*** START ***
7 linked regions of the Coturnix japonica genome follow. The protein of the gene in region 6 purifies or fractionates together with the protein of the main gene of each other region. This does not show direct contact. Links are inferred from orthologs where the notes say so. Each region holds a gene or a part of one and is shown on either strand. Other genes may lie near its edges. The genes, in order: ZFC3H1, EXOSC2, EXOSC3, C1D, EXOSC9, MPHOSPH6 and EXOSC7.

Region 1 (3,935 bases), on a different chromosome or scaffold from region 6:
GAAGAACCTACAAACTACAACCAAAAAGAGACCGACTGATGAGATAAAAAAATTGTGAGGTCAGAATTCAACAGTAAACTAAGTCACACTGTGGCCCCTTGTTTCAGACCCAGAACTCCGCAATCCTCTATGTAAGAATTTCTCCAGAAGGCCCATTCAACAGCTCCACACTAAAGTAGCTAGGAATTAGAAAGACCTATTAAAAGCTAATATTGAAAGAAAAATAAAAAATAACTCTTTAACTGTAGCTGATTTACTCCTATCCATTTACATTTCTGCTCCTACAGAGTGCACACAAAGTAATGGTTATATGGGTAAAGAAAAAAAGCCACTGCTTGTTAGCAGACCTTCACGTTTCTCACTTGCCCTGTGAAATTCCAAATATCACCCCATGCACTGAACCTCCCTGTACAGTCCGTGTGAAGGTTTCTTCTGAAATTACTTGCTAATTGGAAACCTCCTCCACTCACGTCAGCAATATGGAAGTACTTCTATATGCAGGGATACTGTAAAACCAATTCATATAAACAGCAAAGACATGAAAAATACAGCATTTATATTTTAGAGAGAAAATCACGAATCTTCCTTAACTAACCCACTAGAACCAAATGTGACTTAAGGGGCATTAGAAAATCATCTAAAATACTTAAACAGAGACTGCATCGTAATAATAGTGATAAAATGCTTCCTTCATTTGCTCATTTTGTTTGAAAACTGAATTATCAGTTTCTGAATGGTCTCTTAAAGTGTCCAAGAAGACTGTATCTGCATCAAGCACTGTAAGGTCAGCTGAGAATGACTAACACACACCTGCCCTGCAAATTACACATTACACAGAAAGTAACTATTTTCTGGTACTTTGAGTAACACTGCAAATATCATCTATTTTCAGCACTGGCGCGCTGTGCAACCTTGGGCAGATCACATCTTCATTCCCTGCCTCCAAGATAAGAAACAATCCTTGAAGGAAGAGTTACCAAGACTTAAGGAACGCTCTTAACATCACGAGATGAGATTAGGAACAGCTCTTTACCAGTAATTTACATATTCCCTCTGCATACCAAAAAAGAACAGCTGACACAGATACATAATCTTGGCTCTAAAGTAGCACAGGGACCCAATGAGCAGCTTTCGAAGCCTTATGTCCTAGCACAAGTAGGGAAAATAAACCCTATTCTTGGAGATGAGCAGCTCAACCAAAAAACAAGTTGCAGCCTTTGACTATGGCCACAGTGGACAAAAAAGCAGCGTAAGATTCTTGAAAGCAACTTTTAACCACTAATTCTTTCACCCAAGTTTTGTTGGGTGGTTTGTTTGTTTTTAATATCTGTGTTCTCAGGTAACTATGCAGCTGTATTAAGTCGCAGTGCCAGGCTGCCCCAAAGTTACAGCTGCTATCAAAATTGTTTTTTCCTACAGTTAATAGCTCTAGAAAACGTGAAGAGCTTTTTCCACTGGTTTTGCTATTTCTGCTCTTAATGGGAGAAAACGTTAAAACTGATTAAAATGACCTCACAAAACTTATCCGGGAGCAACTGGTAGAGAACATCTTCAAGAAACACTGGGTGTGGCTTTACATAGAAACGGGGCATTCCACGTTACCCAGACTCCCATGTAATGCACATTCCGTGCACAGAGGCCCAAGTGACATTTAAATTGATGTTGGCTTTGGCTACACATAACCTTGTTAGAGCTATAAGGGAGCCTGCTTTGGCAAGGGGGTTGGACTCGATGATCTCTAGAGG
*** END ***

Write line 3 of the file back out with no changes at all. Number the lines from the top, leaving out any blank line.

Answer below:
GAAGAACCTACAAACTACAACCAAAAAGAGACCGACTGATGAGATAAAAAAATTGTGAGGTCAGAATTCAACAGTAAACTAAGTCACACTGTGGCCCCTTGTTTCAGACCCAGAACTCCGCAATCCTCTATGTAAGAATTTCTCCAGAAGGCCCATTCAACAGCTCCACACTAAAGTAGCTAGGAATTAGAAAGACCTATTAAAAGCTAATATTGAAAGAAAAATAAAAAATAACTCTTTAACTGTAGCTGATTTACTCCTATCCATTTACATTTCTGCTCCTACAGAGTGCACACAAAGTAATGGTTATATGGGTAAAGAAAAAAAGCCACTGCTTGTTAGCAGACCTTCACGTTTCTCACTTGCCCTGTGAAATTCCAAATATCACCCCATGCACTGAACCTCCCTGTACAGTCCGTGTGAAGGTTTCTTCTGAAATTACTTGCTAATTGGAAACCTCCTCCACTCACGTCAGCAATATGGAAGTACTTCTATATGCAGGGATACTGTAAAACCAATTCATATAAACAGCAAAGACATGAAAAATACAGCATTTATATTTTAGAGAGAAAATCACGAATCTTCCTTAACTAACCCACTAGAACCAAATGTGACTTAAGGGGCATTAGAAAATCATCTAAAATACTTAAACAGAGACTGCATCGTAATAATAGTGATAAAATGCTTCCTTCATTTGCTCATTTTGTTTGAAAACTGAATTATCAGTTTCTGAATGGTCTCTTAAAGTGTCCAAGAAGACTGTATCTGCATCAAGCACTGTAAGGTCAGCTGAGAATGACTAACACACACCTGCCCTGCAAATTACACATTACACAGAAAGTAACTATTTTCTGGTACTTTGAGTAACACTGCAAATATCATCTATTTTCAGCACTGGCGCGCTGTGCAACCTTGGGCAGATCACATCTTCATTCCCTGCCTCCAAGATAAGAAACAATCCTTGAAGGAAGAGTTACCAAGACTTAAGGAACGCTCTTAACATCACGAGATGAGATTAGGAACAGCTCTTTACCAGTAATTTACATATTCCCTCTGCATACCAAAAAAGAACAGCTGACACAGATACATAATCTTGGCTCTAAAGTAGCACAGGGACCCAATGAGCAGCTTTCGAAGCCTTATGTCCTAGCACAAGTAGGGAAAATAAACCCTATTCTTGGAGATGAGCAGCTCAACCAAAAAACAAGTTGCAGCCTTTGACTATGGCCACAGTGGACAAAAAAGCAGCGTAAGATTCTTGAAAGCAACTTTTAACCACTAATTCTTTCACCCAAGTTTTGTTGGGTGGTTTGTTTGTTTTTAATATCTGTGTTCTCAGGTAACTATGCAGCTGTATTAAGTCGCAGTGCCAGGCTGCCCCAAAGTTACAGCTGCTATCAAAATTGTTTTTTCCTACAGTTAATAGCTCTAGAAAACGTGAAGAGCTTTTTCCACTGGTTTTGCTATTTCTGCTCTTAATGGGAGAAAACGTTAAAACTGATTAAAATGACCTCACAAAACTTATCCGGGAGCAACTGGTAGAGAACATCTTCAAGAAACACTGGGTGTGGCTTTACATAGAAACGGGGCATTCCACGTTACCCAGACTCCCATGTAATGCACATTCCGTGCACAGAGGCCCAAGTGACATTTAAATTGATGTTGGCTTTGGCTACACATAACCTTGTTAGAGCTATAAGGGAGCCTGCTTTGGCAAGGGGGTTGGACTCGATGATCTCTAGAGG